Government leak hunters have been ratcheting up pressure on the ability of journalists to do their jobs for a generation — a push fueled by changing technology and fraught national-security issues that arose after the Sept. 11, 2001, attacks. Now, those tensions have reached an inflection point.
The Associated Press’ recent firing of a young reporter for what she said on Twitter has somewhat unexpectedly turned company and industry attention to the flip side of social media engagement — the online abuse that many journalists face routinely.
Journalists from the Associated Press, broadcaster Al-Jazeera and other tenants were safely evacuated from the 12-story al-Jalaa tower in Gaza City after the Israeli military warned of an imminent strike. Three heavy missiles hit the building within the hour, disrupting coverage of the ongoing conflict between’ Gaza’s Hamas rulers and Israel. “The world will know less about what is happening in Gaza because of what happened today,” AP President-CEO Gary Pruitt said.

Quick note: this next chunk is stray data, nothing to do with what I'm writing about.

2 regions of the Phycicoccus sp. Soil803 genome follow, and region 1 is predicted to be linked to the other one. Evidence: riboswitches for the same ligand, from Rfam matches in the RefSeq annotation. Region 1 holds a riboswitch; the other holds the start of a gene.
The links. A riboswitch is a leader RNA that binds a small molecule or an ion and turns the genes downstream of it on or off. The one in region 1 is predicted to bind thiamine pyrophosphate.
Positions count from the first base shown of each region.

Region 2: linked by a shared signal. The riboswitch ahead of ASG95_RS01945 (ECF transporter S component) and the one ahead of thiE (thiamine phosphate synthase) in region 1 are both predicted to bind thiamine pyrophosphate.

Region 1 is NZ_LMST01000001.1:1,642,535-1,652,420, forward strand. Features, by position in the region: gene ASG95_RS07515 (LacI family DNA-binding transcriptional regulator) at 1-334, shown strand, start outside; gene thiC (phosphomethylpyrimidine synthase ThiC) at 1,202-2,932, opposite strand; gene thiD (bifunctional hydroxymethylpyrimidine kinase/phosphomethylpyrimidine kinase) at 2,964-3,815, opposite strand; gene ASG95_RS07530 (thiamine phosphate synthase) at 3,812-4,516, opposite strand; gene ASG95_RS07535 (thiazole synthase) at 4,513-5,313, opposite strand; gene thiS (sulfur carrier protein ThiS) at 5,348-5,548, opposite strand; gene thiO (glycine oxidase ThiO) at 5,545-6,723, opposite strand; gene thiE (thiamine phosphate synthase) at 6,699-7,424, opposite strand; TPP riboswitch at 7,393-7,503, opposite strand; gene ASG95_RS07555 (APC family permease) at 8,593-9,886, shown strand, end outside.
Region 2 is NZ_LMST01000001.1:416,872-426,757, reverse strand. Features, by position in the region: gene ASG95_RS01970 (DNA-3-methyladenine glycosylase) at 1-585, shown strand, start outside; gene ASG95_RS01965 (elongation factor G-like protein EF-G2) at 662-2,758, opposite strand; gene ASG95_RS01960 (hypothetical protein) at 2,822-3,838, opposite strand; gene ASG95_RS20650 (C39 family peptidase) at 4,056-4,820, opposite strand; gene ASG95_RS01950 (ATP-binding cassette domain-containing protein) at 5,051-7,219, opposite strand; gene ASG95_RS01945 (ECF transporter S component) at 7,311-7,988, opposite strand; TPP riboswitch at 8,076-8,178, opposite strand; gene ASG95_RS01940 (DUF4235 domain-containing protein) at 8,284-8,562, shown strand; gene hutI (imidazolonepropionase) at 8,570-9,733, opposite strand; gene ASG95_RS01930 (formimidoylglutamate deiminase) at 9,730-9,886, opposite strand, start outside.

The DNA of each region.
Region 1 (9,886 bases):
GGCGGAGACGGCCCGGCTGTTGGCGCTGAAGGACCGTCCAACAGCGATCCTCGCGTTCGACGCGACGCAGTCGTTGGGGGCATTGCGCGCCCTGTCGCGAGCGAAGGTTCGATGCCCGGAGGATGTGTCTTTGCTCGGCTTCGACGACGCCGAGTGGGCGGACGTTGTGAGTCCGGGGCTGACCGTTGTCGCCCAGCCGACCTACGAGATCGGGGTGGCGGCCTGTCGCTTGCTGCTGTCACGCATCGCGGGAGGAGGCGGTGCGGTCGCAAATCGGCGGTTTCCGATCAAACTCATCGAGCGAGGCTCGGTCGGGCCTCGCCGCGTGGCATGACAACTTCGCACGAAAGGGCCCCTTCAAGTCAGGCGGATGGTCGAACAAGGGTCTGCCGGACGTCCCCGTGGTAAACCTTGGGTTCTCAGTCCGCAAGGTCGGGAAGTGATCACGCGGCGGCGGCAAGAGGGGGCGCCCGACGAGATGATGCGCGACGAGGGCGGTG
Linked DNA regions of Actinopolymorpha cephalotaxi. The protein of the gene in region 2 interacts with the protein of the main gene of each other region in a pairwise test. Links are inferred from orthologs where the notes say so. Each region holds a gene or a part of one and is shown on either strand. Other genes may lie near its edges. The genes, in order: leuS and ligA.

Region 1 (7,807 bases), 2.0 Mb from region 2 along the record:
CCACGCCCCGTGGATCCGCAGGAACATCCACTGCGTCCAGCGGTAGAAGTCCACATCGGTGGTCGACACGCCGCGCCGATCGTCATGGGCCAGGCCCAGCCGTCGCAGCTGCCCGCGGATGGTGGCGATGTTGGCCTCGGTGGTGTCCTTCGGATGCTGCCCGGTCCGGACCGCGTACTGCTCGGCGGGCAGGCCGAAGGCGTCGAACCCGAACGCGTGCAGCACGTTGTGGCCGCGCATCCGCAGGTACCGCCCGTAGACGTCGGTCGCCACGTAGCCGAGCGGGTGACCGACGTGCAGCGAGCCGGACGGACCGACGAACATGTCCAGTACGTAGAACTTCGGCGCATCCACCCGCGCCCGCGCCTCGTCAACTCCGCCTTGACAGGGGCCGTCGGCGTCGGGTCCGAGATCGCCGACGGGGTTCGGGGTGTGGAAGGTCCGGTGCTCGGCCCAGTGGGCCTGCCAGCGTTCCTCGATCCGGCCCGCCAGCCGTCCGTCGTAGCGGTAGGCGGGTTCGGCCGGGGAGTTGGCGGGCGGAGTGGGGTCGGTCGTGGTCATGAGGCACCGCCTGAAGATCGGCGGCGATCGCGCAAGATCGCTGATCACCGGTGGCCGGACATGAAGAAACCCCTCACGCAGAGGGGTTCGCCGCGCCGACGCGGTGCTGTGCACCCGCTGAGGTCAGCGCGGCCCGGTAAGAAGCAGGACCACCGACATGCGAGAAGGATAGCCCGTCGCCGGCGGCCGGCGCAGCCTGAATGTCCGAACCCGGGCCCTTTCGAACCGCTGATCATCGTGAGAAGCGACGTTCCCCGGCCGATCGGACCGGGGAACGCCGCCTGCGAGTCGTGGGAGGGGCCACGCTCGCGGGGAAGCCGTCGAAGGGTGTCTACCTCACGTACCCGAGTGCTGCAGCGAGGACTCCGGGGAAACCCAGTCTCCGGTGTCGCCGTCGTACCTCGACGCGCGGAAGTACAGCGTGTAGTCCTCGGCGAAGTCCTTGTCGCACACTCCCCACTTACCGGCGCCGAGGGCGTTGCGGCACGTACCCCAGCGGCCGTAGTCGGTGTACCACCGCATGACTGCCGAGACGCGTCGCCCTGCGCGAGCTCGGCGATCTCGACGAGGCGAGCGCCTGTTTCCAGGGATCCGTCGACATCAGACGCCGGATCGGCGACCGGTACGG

The National Press Photographers Association filed a request with the Centers for Disease Control and Prevention’s Advisory Committee of Immunization Practices asking “that journalists who have direct contact with the public on a regular basis, and particularly visual journalists, be expressly included in the phase of the COVID-19 vaccine that includes the essential and critical infrastructure workforce.”